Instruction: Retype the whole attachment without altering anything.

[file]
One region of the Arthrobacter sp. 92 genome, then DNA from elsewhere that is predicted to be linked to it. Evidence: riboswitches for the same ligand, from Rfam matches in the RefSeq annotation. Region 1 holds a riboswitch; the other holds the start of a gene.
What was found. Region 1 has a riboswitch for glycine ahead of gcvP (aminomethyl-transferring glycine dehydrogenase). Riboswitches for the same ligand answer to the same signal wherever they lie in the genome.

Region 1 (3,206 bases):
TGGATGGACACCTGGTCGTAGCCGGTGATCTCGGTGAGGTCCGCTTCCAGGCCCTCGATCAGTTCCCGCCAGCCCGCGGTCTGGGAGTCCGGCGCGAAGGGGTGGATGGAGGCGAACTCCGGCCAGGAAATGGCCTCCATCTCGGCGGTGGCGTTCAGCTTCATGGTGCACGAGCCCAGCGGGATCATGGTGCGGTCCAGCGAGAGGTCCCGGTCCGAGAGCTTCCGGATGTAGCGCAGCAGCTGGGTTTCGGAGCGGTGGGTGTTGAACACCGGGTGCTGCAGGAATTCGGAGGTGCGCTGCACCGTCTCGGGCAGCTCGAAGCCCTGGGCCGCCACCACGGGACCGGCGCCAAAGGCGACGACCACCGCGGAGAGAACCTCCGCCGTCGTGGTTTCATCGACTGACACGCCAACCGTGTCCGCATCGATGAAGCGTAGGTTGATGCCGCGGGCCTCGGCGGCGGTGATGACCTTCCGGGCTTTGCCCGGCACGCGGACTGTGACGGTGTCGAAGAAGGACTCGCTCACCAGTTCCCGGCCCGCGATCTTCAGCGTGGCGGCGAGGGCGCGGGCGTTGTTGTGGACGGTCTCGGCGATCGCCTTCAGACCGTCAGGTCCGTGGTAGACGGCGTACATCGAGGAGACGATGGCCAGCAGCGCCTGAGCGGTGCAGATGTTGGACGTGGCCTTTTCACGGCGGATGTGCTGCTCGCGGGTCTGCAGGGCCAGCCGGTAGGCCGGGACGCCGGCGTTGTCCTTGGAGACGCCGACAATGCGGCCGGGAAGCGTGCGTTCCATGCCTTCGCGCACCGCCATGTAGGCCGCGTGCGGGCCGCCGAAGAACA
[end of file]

One region of the Arthrobacter sp. 92 genome, then DNA from elsewhere that is predicted to be linked to it. Evidence: riboswitches for the same ligand, from Rfam matches in the RefSeq annotation. Region 1 holds a riboswitch; the other holds the start of a gene.
What was found. Region 1 has a riboswitch for glycine ahead of gcvP (aminomethyl-transferring glycine dehydrogenase). Riboswitches for the same ligand answer to the same signal wherever they lie in the genome.

Region 1 (3,206 bases):
TGGATGGACACCTGGTCGTAGCCGGTGATCTCGGTGAGGTCCGCTTCCAGGCCCTCGATCAGTTCCCGCCAGCCCGCGGTCTGGGAGTCCGGCGCGAAGGGGTGGATGGAGGCGAACTCCGGCCAGGAAATGGCCTCCATCTCGGCGGTGGCGTTCAGCTTCATGGTGCACGAGCCCAGCGGGATCATGGTGCGGTCCAGCGAGAGGTCCCGGTCCGAGAGCTTCCGGATGTAGCGCAGCAGCTGGGTTTCGGAGCGGTGGGTGTTGAACACCGGGTGCTGCAGGAATTCGGAGGTGCGCTGCACCGTCTCGGGCAGCTCGAAGCCCTGGGCCGCCACCACGGGACCGGCGCCAAAGGCGACGACCACCGCGGAGAGAACCTCCGCCGTCGTGGTTTCATCGACTGACACGCCAACCGTGTCCGCATCGATGAAGCGTAGGTTGATGCCGCGGGCCTCGGCGGCGGTGATGACCTTCCGGGCTTTGCCCGGCACGCGGACTGTGACGGTGTCGAAGAAGGACTCGCTCACCAGTTCCCGGCCCGCGATCTTCAGCGTGGCGGCGAGGGCGCGGGCGTTGTTGTGGACGGTCTCGGCGATCGCCTTCAGACCGTCAGGTCCGTGGTAGACGGCGTACATCGAGGAGACGATGGCCAGCAGCGCCTGAGCGGTGCAGATGTTGGACGTGGCCTTTTCACGGCGGATGTGCTGCTCGCGGGTCTGCAGGGCCAGCCGGTAGGCCGGGACGCCGGCGTTGTCCTTGGAGACGCCGACAATGCGGCCGGGAAGCGTGCGTTCCATGCCTTCGCGCACCGCCATGTAGGCCGCGTGCGGGCCGCCGAAGAACA